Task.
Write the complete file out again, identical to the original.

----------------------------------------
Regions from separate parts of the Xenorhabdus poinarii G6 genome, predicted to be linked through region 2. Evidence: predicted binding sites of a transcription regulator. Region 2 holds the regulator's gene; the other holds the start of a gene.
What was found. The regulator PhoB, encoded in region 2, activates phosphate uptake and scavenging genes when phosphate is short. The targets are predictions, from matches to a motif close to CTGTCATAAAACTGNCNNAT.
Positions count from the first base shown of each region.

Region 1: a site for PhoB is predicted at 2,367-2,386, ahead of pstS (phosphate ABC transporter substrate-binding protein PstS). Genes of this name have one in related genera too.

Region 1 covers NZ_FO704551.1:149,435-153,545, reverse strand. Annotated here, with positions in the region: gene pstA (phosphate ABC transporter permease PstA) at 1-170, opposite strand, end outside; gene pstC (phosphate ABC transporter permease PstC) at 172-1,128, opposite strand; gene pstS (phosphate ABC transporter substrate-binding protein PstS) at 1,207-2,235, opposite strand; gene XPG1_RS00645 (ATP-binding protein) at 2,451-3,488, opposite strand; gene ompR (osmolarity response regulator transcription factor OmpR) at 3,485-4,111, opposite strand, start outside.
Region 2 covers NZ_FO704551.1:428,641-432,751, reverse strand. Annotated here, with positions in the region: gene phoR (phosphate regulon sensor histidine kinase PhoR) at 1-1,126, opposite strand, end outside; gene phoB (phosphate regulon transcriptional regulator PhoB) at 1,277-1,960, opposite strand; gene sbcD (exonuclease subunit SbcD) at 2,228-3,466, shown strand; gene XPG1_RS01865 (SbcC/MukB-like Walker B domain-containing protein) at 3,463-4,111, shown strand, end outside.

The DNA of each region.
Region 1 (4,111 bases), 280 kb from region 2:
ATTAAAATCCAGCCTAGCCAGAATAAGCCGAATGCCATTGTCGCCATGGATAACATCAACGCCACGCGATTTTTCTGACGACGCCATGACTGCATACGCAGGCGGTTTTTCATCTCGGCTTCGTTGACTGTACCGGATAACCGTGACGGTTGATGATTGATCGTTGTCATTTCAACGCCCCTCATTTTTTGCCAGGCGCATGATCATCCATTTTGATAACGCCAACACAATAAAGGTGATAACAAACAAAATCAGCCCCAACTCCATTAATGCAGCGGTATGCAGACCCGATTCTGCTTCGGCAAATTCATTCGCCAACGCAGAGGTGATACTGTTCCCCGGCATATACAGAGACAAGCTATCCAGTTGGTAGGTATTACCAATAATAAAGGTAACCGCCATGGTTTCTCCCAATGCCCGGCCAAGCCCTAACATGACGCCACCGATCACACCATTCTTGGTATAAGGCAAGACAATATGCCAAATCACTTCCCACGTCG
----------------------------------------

Regions from separate parts of the Xenorhabdus poinarii G6 genome, predicted to be linked through region 2. Evidence: predicted binding sites of a transcription regulator. Region 2 holds the regulator's gene; the other holds the start of a gene.
What was found. The regulator PhoB, encoded in region 2, activates phosphate uptake and scavenging genes when phosphate is short. The targets are predictions, from matches to a motif close to CTGTCATAAAACTGNCNNAT.
Positions count from the first base shown of each region.

Region 1: a site for PhoB is predicted at 2,367-2,386, ahead of pstS (phosphate ABC transporter substrate-binding protein PstS). Genes of this name have one in related genera too.

Region 1 covers NZ_FO704551.1:149,435-153,545, reverse strand. Annotated here, with positions in the region: gene pstA (phosphate ABC transporter permease PstA) at 1-170, opposite strand, end outside; gene pstC (phosphate ABC transporter permease PstC) at 172-1,128, opposite strand; gene pstS (phosphate ABC transporter substrate-binding protein PstS) at 1,207-2,235, opposite strand; gene XPG1_RS00645 (ATP-binding protein) at 2,451-3,488, opposite strand; gene ompR (osmolarity response regulator transcription factor OmpR) at 3,485-4,111, opposite strand, start outside.
Region 2 covers NZ_FO704551.1:428,641-432,751, reverse strand. Annotated here, with positions in the region: gene phoR (phosphate regulon sensor histidine kinase PhoR) at 1-1,126, opposite strand, end outside; gene phoB (phosphate regulon transcriptional regulator PhoB) at 1,277-1,960, opposite strand; gene sbcD (exonuclease subunit SbcD) at 2,228-3,466, shown strand; gene XPG1_RS01865 (SbcC/MukB-like Walker B domain-containing protein) at 3,463-4,111, shown strand, end outside.

The DNA of each region.
Region 1 (4,111 bases), 280 kb from region 2:
ATTAAAATCCAGCCTAGCCAGAATAAGCCGAATGCCATTGTCGCCATGGATAACATCAACGCCACGCGATTTTTCTGACGACGCCATGACTGCATACGCAGGCGGTTTTTCATCTCGGCTTCGTTGACTGTACCGGATAACCGTGACGGTTGATGATTGATCGTTGTCATTTCAACGCCCCTCATTTTTTGCCAGGCGCATGATCATCCATTTTGATAACGCCAACACAATAAAGGTGATAACAAACAAAATCAGCCCCAACTCCATTAATGCAGCGGTATGCAGACCCGATTCTGCTTCGGCAAATTCATTCGCCAACGCAGAGGTGATACTGTTCCCCGGCATATACAGAGACAAGCTATCCAGTTGGTAGGTATTACCAATAATAAAGGTAACCGCCATGGTTTCTCCCAATGCCCGGCCAAGCCCTAACATGACGCCACCGATCACACCATTCTTGGTATAAGGCAAGACAATATGCCAAATCACTTCCCACGTCG